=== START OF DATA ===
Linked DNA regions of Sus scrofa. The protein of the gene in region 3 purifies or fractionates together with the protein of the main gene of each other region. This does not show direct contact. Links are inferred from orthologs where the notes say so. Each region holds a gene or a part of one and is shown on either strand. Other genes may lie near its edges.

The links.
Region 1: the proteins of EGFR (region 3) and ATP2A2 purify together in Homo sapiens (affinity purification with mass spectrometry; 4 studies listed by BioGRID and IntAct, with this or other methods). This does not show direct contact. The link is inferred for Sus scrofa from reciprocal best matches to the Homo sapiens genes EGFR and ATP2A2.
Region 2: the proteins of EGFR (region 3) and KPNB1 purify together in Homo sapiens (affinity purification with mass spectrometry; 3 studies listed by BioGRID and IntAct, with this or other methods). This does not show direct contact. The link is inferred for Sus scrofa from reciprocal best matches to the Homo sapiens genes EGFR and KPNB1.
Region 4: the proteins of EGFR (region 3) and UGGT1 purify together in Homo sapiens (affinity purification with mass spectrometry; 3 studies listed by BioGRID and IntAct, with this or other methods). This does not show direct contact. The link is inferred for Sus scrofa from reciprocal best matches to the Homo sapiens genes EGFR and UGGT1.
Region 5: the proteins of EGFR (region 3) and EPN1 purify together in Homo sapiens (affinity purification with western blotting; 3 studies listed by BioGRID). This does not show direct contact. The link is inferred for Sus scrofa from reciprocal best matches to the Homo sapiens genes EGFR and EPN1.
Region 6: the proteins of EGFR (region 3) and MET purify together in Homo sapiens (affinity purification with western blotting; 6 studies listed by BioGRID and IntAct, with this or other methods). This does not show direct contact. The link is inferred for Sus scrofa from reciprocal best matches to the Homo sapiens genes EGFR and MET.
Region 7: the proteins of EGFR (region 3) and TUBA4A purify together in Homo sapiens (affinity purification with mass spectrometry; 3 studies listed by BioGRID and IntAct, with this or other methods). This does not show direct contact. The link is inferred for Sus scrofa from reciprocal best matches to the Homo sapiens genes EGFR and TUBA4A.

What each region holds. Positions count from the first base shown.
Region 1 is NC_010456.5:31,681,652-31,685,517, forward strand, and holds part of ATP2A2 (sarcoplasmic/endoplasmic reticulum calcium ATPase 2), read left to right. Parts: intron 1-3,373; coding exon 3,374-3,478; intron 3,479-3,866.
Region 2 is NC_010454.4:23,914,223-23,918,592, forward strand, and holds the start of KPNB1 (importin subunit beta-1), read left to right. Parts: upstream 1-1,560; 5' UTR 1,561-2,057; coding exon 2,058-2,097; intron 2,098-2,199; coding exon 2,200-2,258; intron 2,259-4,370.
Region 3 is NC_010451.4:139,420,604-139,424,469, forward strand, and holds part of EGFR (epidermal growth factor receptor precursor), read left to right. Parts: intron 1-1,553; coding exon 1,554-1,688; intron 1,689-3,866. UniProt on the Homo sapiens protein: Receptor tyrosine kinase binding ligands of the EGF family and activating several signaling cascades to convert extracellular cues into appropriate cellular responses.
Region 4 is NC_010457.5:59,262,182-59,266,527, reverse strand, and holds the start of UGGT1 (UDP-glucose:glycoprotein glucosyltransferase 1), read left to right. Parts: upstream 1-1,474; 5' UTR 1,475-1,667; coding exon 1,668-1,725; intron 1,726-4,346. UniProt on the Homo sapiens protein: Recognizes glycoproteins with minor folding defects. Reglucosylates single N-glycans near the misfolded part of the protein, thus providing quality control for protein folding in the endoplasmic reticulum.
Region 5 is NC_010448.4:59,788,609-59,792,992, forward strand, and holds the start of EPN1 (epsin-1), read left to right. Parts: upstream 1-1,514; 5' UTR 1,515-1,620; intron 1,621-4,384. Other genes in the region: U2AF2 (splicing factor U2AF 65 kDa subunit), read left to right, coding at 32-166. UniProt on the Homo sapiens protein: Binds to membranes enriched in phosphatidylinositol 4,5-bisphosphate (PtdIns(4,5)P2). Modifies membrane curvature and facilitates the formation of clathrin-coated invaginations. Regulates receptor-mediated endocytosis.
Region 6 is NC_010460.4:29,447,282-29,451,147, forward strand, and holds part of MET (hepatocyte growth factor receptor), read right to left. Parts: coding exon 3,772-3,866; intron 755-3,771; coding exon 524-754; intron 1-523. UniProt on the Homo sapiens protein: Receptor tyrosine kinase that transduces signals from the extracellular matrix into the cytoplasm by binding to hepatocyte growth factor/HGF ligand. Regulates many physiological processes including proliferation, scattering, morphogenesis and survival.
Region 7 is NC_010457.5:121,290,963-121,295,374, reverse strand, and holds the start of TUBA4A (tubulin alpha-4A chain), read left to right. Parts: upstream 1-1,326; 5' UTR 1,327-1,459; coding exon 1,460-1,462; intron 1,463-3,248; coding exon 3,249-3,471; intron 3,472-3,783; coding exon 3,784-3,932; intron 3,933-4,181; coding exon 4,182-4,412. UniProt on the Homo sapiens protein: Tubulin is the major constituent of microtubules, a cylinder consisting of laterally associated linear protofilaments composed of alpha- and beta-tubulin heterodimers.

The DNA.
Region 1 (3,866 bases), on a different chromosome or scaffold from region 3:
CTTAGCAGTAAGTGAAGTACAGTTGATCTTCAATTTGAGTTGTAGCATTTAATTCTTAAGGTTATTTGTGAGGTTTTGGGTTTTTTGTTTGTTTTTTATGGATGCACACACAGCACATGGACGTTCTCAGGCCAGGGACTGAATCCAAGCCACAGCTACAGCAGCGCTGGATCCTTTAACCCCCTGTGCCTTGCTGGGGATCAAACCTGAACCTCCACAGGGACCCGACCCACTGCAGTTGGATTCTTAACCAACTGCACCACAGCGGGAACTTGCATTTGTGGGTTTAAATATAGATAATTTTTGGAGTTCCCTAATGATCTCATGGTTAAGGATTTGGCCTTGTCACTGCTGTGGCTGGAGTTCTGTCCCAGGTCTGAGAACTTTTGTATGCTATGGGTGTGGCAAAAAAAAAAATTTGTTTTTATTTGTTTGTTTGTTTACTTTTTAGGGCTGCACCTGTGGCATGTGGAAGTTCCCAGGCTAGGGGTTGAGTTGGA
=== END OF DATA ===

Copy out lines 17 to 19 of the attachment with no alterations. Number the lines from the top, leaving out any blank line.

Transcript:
The DNA.
Region 1 (3,866 bases), on a different chromosome or scaffold from region 3:
CTTAGCAGTAAGTGAAGTACAGTTGATCTTCAATTTGAGTTGTAGCATTTAATTCTTAAGGTTATTTGTGAGGTTTTGGGTTTTTTGTTTGTTTTTTATGGATGCACACACAGCACATGGACGTTCTCAGGCCAGGGACTGAATCCAAGCCACAGCTACAGCAGCGCTGGATCCTTTAACCCCCTGTGCCTTGCTGGGGATCAAACCTGAACCTCCACAGGGACCCGACCCACTGCAGTTGGATTCTTAACCAACTGCACCACAGCGGGAACTTGCATTTGTGGGTTTAAATATAGATAATTTTTGGAGTTCCCTAATGATCTCATGGTTAAGGATTTGGCCTTGTCACTGCTGTGGCTGGAGTTCTGTCCCAGGTCTGAGAACTTTTGTATGCTATGGGTGTGGCAAAAAAAAAAATTTGTTTTTATTTGTTTGTTTGTTTACTTTTTAGGGCTGCACCTGTGGCATGTGGAAGTTCCCAGGCTAGGGGTTGAGTTGGA